Skin and Hair Conditions in the Newborn
You may discover that the fine hair that covered your child’s head when he or she was born soon begins falling out. If your baby rubs the back of their head on their sleep surface, he or she may develop a temporary bald spot there, even if the rest of his or her hair remains. This loss is not medically significant. The bare spots will be covered with new hair in a few months.
Another normal development is baby acne—pimples that break out on the face, usually during the fourth or fifth week of life. They are thought to be due to stimulation of oil glands in the skin by hormones passed across the placenta during pregnancy. This condition may be made worse if the baby lies in sheets laundered in harsh detergents or soiled by milk that he or she has to spit up. If your baby does have baby acne, place a soft, clean receiving blanket under his or her head while the baby is awake and wash baby's face gently once a day with a mild baby soap to remove milk or detergent residue.
Your newborn's skin also may look blotchy, ranging in color from pink to blue. His or her hands and feet, in particular, may be colder and bluer than the rest of their body. The blood vessels leading to these areas are more sensitive to temperature changes and tend to shrink in response to cold. As a result, less blood gets to the exposed skin, causing it to look pale or bluish. If you move his or her arms and legs, however, you should notice that they quickly turn pink again.
Temperature in a Newborn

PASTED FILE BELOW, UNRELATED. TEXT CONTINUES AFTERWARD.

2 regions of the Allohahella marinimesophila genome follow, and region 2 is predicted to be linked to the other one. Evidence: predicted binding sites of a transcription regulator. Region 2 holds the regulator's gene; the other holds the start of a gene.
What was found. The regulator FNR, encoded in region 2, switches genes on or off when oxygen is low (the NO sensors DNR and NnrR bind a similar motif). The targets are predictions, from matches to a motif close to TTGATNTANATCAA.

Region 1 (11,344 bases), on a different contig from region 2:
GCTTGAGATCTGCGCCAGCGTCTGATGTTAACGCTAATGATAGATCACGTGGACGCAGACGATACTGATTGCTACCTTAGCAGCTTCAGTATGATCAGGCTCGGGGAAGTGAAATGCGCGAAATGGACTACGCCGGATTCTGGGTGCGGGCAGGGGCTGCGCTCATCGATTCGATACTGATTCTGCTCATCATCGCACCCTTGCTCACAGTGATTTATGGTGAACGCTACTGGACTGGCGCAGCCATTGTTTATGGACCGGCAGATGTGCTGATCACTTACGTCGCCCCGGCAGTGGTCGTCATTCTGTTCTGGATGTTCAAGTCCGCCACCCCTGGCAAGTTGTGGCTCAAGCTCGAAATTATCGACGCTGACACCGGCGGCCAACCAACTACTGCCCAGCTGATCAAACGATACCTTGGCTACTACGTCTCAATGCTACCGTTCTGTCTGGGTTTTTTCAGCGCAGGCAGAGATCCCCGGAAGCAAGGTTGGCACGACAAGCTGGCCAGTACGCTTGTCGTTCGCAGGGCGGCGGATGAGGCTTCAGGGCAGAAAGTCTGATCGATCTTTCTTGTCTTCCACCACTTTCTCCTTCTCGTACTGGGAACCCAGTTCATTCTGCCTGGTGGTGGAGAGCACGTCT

Your baby’s internal “thermostat,” which causes him or her to sweat when he or she is too hot or shiver when he or she is too cold, won’t be working properly for some time. Also, in these early weeks, the baby will lack the insulating layer of fat that will protect him or her from sudden temperature shifts later on. For these reasons, it’s important for you to dress baby properly—warmly in cool weather and lightly when it’s hot. A general rule of thumb is to dress baby in one more layer of clothing than *you *would wear in the same weather conditions. Don’t automatically bundle baby up just because he or she is a baby.
If your baby feels warmer to you or has symptoms of being sick, it is important to check your newborn's temperature. The most accurate way to measure a baby's temperature at home is rectally. You can place a small amount of Vaseline or Aquaphor on the thermometer tip and place in baby's bottom about 1-1.5 inches deep. Any temperature greater than 100.4 degrees Fahrenheit is considered a fever in a baby less than 8 weeks old and is an emergency. If your baby has a fever, call our office immediately.
Umbilical Cord Care in Newborn
Between ten days and three weeks after birth, the stump from the umbilical cord should have dried and fallen off, leaving behind a clean, well-healed area. Occasionally a raw spot is left after the stump is gone. It may even ooze a little blood-tinged fluid. Just keep it dry and clean (using a cotton ball dipped in rubbing alcohol) and it will heal by itself. If it is not completely healed and dry in two weeks, call our office.